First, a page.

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Five cards are drawn one by one from a standard deck of $52$ cards. What is the probability of drawing a king immediately after an ace?

The number of ways for taking $5$ cards, one by one, from a deck of $52$ is $52.51.50.49.48$

The number of ways for taking the Ace of spades and, immediately after, the king of spades, is $50.49.48.4$?? If this is correct, how to generalize for any ace and king??

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    $\begingroup$ This question is asking about sequences of draws, so your sample space is permutations of five cards rather than combinations of five cards. $\endgroup$ – N. F. Taussig May 4 '18 at 22:49
  • $\begingroup$ Thank you. Now I am trying something like $\frac{50.49.48.4.16}{52.51.50.49.48}$ Because there are 16 ways of arranging A and K as its said. But I am not sure $\endgroup$ – GEW6 May 5 '18 at 1:46
  • $\begingroup$ In your attempts, you are counting sequences with two ace-king pairs twice. $\endgroup$ – N. F. Taussig May 5 '18 at 13:41
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The number of sequences of five cards is $$P(52, 5) = 52 \cdot 51 \cdot 50 \cdot 49 \cdot 48$$ If an ace immediately precedes a king, there are four positions in the ace-king subsequence can begin, four possible suits for the ace, four possible suits for the king, and $50 \cdot 49 \cdot 48$ ways of selecting the remaining cards in the hand, which gives $$4 \cdot 4 \cdot 4 \cdot 50 \cdot 49 \cdot 48$$ However, we have counted hands with two places in which an ace immediately precedes a king twice, once for each way of designating each such subsequence as the one in which an ace immediately precedes a king. We only want to count such hands once, so we must subtract them from the total.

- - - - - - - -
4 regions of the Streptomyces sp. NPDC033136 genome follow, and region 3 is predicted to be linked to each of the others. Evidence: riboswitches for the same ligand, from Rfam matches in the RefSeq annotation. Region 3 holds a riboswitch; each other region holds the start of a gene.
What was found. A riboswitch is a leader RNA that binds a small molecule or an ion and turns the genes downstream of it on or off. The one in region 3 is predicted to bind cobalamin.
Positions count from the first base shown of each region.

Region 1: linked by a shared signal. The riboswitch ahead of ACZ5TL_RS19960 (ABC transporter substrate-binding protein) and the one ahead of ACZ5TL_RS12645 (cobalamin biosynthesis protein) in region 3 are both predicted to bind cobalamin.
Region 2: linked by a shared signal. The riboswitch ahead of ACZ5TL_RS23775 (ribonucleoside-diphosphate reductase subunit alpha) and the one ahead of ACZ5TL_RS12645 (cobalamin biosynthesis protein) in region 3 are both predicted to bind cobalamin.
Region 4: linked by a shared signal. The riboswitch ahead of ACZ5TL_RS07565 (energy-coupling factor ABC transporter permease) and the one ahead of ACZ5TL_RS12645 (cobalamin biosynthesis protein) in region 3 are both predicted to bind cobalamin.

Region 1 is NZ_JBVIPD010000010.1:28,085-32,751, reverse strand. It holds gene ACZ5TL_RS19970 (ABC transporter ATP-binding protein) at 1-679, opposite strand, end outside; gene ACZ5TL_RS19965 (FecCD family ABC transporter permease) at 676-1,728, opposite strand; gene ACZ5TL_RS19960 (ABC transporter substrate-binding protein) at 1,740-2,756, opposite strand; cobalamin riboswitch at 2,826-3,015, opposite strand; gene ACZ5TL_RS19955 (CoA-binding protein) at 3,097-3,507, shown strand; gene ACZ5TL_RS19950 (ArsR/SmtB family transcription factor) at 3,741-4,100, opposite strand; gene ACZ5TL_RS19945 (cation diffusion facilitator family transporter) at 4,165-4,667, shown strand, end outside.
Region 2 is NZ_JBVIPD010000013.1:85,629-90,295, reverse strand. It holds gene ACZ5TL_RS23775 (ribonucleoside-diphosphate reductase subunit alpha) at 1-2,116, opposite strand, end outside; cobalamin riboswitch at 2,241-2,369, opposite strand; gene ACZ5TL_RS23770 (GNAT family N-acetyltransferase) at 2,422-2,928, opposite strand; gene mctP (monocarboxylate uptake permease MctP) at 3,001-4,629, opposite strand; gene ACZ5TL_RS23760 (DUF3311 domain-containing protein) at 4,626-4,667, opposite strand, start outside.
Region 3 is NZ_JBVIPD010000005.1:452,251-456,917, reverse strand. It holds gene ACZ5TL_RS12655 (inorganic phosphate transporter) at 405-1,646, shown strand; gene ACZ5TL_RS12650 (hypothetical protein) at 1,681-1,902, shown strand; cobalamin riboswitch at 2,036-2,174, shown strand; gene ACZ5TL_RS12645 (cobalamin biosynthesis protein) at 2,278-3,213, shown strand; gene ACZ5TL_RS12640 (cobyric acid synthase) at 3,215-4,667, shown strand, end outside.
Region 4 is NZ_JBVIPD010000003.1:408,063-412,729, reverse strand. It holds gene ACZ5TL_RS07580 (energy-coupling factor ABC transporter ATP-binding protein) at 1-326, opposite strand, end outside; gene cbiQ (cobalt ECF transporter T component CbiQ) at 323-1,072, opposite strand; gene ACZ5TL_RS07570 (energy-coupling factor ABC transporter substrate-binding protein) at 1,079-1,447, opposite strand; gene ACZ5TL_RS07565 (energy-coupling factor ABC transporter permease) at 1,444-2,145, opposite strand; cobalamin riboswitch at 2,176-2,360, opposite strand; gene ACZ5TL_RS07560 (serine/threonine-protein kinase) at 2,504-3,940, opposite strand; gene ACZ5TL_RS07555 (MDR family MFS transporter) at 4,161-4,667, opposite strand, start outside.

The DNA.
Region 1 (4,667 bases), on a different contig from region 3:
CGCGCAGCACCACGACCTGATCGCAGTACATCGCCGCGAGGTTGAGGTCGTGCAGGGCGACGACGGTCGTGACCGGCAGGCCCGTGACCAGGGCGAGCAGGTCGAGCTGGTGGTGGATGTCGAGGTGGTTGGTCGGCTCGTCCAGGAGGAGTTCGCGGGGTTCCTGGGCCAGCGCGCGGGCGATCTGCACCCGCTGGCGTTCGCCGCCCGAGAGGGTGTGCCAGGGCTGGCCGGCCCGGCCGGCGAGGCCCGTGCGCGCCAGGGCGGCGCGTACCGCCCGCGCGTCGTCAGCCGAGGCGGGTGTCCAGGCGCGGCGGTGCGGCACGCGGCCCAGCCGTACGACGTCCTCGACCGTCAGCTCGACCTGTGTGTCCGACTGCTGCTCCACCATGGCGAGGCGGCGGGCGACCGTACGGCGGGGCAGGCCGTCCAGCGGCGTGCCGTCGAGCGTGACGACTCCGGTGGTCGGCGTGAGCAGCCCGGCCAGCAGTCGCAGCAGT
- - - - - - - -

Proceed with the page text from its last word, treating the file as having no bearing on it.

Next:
If there are two subsequences in which a king appears immediately after an ace, there are three objects to arrange, the two ace-king subsequences and the other card. There are $\binom{3}{2}$ ways to choose the positions of the ace-king subsequences, four ways to choose the suit of the ace and four ways to choose the suit of the king in the first such subsequence, three ways to choose one of the remaining aces and three ways to choose one of the remaining kings for the second such subsequence, and $48$ ways to choose the other card. Hence, there are $$\binom{3}{2} \cdot 4 \cdot 4 \cdot 3 \cdot 3 \cdot 48$$ such hands.

Therefore, the probability of drawing a king immediately after an ace among five cards drawn from a standard deck is $$\frac{4 \cdot 4 \cdot 4 \cdot 50 \cdot 49 \cdot 48 - \binom{3}{2} \cdot 4 \cdot 4 \cdot 3 \cdot 3 \cdot 48}{52 \cdot 51 \cdot 50 \cdot 49 \cdot 48}$$

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